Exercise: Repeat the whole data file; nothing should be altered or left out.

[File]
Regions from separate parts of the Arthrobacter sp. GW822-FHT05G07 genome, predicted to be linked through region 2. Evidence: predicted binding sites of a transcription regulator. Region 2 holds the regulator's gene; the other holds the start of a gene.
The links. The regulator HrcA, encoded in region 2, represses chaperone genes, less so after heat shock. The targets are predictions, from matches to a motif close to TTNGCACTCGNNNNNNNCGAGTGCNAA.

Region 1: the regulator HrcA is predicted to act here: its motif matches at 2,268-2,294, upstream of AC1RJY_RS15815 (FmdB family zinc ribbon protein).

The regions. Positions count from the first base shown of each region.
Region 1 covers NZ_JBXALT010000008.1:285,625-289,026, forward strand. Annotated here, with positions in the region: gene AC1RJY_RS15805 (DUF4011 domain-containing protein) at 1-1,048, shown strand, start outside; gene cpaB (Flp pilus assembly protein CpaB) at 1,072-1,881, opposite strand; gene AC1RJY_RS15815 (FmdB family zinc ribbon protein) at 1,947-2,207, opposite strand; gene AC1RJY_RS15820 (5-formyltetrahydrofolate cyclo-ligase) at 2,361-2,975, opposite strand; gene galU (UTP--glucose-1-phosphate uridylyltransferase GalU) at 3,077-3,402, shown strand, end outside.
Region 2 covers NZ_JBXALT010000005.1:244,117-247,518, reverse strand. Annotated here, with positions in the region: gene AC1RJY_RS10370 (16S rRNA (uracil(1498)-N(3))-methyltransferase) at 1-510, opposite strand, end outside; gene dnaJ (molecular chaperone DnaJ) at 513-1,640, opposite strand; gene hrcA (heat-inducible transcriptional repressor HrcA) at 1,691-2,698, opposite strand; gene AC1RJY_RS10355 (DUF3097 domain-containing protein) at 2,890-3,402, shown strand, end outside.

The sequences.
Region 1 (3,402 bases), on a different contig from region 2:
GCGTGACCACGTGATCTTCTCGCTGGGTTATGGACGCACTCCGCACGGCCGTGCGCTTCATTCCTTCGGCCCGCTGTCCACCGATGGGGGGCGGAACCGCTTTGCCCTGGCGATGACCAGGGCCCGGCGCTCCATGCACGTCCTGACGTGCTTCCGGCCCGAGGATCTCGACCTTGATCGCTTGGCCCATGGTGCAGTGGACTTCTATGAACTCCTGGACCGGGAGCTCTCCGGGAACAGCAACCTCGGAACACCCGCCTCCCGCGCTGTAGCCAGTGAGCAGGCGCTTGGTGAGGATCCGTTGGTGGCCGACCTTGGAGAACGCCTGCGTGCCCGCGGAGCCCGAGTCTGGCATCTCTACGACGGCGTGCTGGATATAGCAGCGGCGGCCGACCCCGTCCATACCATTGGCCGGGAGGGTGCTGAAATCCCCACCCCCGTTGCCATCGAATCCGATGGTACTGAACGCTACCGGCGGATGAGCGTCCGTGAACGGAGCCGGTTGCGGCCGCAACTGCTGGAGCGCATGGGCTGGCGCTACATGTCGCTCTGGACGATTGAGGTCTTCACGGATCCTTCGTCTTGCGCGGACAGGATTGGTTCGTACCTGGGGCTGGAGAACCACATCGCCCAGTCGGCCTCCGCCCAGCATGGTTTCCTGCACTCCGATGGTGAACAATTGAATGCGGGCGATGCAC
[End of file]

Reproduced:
Regions from separate parts of the Arthrobacter sp. GW822-FHT05G07 genome, predicted to be linked through region 2. Evidence: predicted binding sites of a transcription regulator. Region 2 holds the regulator's gene; the other holds the start of a gene.
The links. The regulator HrcA, encoded in region 2, represses chaperone genes, less so after heat shock. The targets are predictions, from matches to a motif close to TTNGCACTCGNNNNNNNCGAGTGCNAA.

Region 1: the regulator HrcA is predicted to act here: its motif matches at 2,268-2,294, upstream of AC1RJY_RS15815 (FmdB family zinc ribbon protein).

The regions. Positions count from the first base shown of each region.
Region 1 covers NZ_JBXALT010000008.1:285,625-289,026, forward strand. Annotated here, with positions in the region: gene AC1RJY_RS15805 (DUF4011 domain-containing protein) at 1-1,048, shown strand, start outside; gene cpaB (Flp pilus assembly protein CpaB) at 1,072-1,881, opposite strand; gene AC1RJY_RS15815 (FmdB family zinc ribbon protein) at 1,947-2,207, opposite strand; gene AC1RJY_RS15820 (5-formyltetrahydrofolate cyclo-ligase) at 2,361-2,975, opposite strand; gene galU (UTP--glucose-1-phosphate uridylyltransferase GalU) at 3,077-3,402, shown strand, end outside.
Region 2 covers NZ_JBXALT010000005.1:244,117-247,518, reverse strand. Annotated here, with positions in the region: gene AC1RJY_RS10370 (16S rRNA (uracil(1498)-N(3))-methyltransferase) at 1-510, opposite strand, end outside; gene dnaJ (molecular chaperone DnaJ) at 513-1,640, opposite strand; gene hrcA (heat-inducible transcriptional repressor HrcA) at 1,691-2,698, opposite strand; gene AC1RJY_RS10355 (DUF3097 domain-containing protein) at 2,890-3,402, shown strand, end outside.

The sequences.
Region 1 (3,402 bases), on a different contig from region 2:
GCGTGACCACGTGATCTTCTCGCTGGGTTATGGACGCACTCCGCACGGCCGTGCGCTTCATTCCTTCGGCCCGCTGTCCACCGATGGGGGGCGGAACCGCTTTGCCCTGGCGATGACCAGGGCCCGGCGCTCCATGCACGTCCTGACGTGCTTCCGGCCCGAGGATCTCGACCTTGATCGCTTGGCCCATGGTGCAGTGGACTTCTATGAACTCCTGGACCGGGAGCTCTCCGGGAACAGCAACCTCGGAACACCCGCCTCCCGCGCTGTAGCCAGTGAGCAGGCGCTTGGTGAGGATCCGTTGGTGGCCGACCTTGGAGAACGCCTGCGTGCCCGCGGAGCCCGAGTCTGGCATCTCTACGACGGCGTGCTGGATATAGCAGCGGCGGCCGACCCCGTCCATACCATTGGCCGGGAGGGTGCTGAAATCCCCACCCCCGTTGCCATCGAATCCGATGGTACTGAACGCTACCGGCGGATGAGCGTCCGTGAACGGAGCCGGTTGCGGCCGCAACTGCTGGAGCGCATGGGCTGGCGCTACATGTCGCTCTGGACGATTGAGGTCTTCACGGATCCTTCGTCTTGCGCGGACAGGATTGGTTCGTACCTGGGGCTGGAGAACCACATCGCCCAGTCGGCCTCCGCCCAGCATGGTTTCCTGCACTCCGATGGTGAACAATTGAATGCGGGCGATGCAC